Jack Kent Cooke Foundation: Elite Schools Should Do More To Recruit Qualified Low-Income Students
Posted By Candace Talmadge on July 13, 2016 at 7:35 am
Although the U.S. Supreme Court affirmed the University of Texas’s race-based admissions criteria, a charity dedicated to providing higher education opportunities for academically qualified low-income students says elite universities and colleges can do a lot more to recruit these students. So can high schools.
The Jack Kent Cooke Foundation defines elite according to the Barron’s Profiles of American Colleges classification system and combines the top two rankings. In 2015, there were 91 “Most Competitive” and 102 “Highly Competitive” universities and colleges in the United States, according to Barron’s. Foundation research recently published revealed that just 3 percent of students at the top U.S. universities and colleges come from the 25 percent of families with the lowest incomes, while 72 percent of students come from the 25 percent of families with the highest incomes.
“It’s extraordinary,” Harold Levy, foundation executive director, says of the findings. “What it says, to me, is that the working class is basically history in these most selective schools, and the middle class is on its way out.” Elite schools, Levy continued, will be dominated by the wealthy. “That’s not what this country is about, and that’s not what these schools are supposed to be about.”
How colleges can better recruit qualified low-income students
An issue brief just published by the foundation urges top universities and colleges to rectify this situation by taking several steps. These include:
- Making sure the true costs of attending after financial aid are clear on the schools’ websites.
- Establishing programs to encourage more low-income students to apply for admission.
- Simplifying the college admissions process because many low-income students cannot look to siblings or their parents for help with the applications.
- Practicing need-blind admissions to the greatest extent possible. Such policies admit students based on their academic record and achievements without regard to their financial circumstances. Direct “merit aid” not based on financial need to students who require financial help to attend college.
- Recognizing the barriers that low-income students have overcome when evaluating their applications.
- Removing any other obstacles qualified low-income applicants may face in the admissions process.
Some are skeptical. “They have to change their internal policy for wanting those students,” says Hans Hanson, founder and CEO of CollegeLogic, an admissions advisory service. “It’s strictly a business and marketing strategy of the colleges. Those priorities would have to change.”
To encourage top schools to focus on admitting qualified low-income students, the foundation in 2015 began awarding the Cooke Prize for Excellence in Educational Equity. Levy says the $1 million annual award is designed to focus attention on an elite institution doing a good job of recruiting qualified low-income students. Vassar College was the first winner; Amherst College is this year’s. There is no restriction on how the colleges can use the money, but they do have to tell the foundation what they did with it.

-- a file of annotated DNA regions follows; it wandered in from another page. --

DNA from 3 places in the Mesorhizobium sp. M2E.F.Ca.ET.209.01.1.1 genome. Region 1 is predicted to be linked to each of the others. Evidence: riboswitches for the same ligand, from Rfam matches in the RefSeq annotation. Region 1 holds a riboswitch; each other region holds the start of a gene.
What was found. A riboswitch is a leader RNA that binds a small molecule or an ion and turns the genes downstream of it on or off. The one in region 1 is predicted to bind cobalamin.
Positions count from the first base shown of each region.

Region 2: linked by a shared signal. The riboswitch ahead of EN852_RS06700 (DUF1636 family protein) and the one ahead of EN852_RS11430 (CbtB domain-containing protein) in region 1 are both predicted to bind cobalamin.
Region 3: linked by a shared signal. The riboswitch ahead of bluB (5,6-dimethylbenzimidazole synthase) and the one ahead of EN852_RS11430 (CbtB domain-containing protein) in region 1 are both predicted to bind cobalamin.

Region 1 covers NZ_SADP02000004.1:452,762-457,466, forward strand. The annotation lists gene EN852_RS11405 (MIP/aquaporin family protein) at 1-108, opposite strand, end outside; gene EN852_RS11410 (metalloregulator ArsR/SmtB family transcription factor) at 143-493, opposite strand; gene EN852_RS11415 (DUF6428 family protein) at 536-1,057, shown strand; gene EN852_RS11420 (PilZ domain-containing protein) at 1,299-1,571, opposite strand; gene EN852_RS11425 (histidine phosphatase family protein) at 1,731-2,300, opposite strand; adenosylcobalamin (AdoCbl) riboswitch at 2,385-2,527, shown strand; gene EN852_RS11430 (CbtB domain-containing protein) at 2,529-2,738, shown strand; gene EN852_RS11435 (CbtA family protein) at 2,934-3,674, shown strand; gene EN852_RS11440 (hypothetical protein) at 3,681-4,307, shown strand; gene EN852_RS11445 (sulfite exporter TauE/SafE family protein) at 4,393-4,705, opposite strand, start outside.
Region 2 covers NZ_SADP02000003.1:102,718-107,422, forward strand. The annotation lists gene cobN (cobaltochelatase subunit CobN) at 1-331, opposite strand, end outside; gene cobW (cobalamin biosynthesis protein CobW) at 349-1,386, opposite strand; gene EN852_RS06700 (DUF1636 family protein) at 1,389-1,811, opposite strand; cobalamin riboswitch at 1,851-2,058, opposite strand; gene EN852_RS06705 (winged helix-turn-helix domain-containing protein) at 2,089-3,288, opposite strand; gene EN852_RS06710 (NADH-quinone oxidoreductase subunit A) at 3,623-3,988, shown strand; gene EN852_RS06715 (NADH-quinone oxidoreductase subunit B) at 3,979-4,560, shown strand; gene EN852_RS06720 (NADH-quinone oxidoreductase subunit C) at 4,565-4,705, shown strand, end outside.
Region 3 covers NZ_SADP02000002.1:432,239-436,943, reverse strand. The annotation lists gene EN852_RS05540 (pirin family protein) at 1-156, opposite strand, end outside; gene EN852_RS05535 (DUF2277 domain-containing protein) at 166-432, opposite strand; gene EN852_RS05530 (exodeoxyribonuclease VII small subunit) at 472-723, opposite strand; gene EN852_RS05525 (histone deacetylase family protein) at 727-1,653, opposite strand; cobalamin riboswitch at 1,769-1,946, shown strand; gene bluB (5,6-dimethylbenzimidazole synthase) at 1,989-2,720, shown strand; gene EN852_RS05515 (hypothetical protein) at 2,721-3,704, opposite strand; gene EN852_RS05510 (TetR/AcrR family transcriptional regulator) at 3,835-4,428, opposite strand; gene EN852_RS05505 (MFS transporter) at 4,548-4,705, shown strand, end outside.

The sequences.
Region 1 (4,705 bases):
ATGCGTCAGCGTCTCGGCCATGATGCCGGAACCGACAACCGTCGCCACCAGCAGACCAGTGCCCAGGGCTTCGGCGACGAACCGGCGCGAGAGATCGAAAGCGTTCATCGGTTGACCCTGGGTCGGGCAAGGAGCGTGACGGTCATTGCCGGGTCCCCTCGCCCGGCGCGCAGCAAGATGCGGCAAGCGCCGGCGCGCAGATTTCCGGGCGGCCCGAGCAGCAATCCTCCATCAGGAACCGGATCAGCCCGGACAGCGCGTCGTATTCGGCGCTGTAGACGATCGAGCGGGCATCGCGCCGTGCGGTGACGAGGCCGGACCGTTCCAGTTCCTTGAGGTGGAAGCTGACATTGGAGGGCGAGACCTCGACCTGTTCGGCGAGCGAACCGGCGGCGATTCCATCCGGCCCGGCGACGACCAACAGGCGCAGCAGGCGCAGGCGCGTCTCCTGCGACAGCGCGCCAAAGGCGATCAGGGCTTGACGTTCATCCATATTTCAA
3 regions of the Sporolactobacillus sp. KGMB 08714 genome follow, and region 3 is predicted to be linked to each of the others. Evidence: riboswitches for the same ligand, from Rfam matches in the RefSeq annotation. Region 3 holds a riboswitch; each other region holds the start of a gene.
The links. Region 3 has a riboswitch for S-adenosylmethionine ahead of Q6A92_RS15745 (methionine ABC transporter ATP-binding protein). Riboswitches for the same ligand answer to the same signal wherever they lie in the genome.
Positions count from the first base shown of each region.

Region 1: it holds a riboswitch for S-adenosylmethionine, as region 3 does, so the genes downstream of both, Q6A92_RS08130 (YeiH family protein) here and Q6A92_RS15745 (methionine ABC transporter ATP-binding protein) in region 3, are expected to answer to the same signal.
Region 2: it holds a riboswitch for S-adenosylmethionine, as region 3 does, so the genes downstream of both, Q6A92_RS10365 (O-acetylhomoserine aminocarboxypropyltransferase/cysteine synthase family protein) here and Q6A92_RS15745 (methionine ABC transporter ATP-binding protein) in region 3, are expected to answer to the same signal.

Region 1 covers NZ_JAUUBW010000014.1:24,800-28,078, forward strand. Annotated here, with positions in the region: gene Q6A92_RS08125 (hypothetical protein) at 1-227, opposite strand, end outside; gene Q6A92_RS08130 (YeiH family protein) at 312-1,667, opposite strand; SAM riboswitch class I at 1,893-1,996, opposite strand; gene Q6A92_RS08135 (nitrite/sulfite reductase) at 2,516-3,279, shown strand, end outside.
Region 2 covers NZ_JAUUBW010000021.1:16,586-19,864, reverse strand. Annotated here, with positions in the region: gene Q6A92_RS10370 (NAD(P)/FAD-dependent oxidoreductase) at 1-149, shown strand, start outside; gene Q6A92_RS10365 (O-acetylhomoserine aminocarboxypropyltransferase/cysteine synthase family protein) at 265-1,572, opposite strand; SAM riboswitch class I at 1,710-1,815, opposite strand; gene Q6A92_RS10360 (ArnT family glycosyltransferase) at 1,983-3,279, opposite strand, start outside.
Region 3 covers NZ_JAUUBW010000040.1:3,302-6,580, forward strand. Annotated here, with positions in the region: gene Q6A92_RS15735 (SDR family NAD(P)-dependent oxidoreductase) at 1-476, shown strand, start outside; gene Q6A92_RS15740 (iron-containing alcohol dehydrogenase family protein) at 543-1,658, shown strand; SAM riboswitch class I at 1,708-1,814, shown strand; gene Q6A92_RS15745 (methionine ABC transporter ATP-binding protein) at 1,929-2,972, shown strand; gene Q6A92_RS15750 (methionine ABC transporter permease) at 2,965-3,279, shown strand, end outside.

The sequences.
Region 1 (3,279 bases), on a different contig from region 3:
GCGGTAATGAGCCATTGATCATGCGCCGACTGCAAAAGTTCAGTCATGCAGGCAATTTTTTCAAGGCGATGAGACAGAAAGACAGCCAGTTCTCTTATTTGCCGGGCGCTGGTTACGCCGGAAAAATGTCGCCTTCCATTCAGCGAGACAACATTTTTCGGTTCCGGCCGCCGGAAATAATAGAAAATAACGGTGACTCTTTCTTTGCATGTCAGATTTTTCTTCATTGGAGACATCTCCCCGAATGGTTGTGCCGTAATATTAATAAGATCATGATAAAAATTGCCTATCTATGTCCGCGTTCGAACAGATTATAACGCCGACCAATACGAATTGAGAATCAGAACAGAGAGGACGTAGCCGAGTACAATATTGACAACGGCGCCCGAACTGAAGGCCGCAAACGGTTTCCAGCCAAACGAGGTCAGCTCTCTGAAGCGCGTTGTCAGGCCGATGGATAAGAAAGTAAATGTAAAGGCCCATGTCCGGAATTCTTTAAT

Colleges aren’t the only institutions failing students
High schools are also partly responsible for the situation, Levy says. Lack of state funding means there are not nearly enough college counselors for high school juniors and seniors, and the counselors who are available do not have adequate training on all of the financial resources that are available to help low-income students get into top schools.
Organizations are stepping in to fill the high school gap. One of these is Chicago Scholars, which since 2002 has helped nearly 1,800 Chicago public high school students with a GPA of 3.0 or higher and ACT scores of 19 or higher get into and through college to earn a degree and then transition into a career. The program selects high school juniors and emphasizes helping them find the most selective college or university that best suits their interests and abilities. The six-year graduation rate of Chicago Scholars is 86 percent, while just 49 percent of their peers earn a degree in the same timeframe.
“Our vision is to change the narrative of the city of Chicago by developing the leadership potential of our city’s youth,” says Dominique Jordan Turner, president/CEO of Chicago Scholars. She maintains colleges can and should do more to admit and support qualified low-income students by considering their leadership potential as well as their test scores, and by providing academic, social, and emotional help to them once they are on campus.
Hanson says that higher education has been financialized, and top universities and colleges have shown a trend toward converting financial aid awards into loans. “Elite colleges have a specific number in mind for how many recipients of full financial aid distributions they want to make in order to satisfy their obligation for marketing purposes,” he says. Only incentives from the federal government might change the situation, Hanson says. He also believes the top amount of federal Pell Grants should be raised far beyond the current top level of $5,815 for students with family income of less than $25,000.
“The government needs to have full-tuition financial aid for accepted students whose family makes less than $25,000,” Hanson says, pointing out that still leaves tens of thousands of dollars in room and board, books, and other expenses that the universities and colleges will have to cover with their own financial aid to make college affordable for low-income families.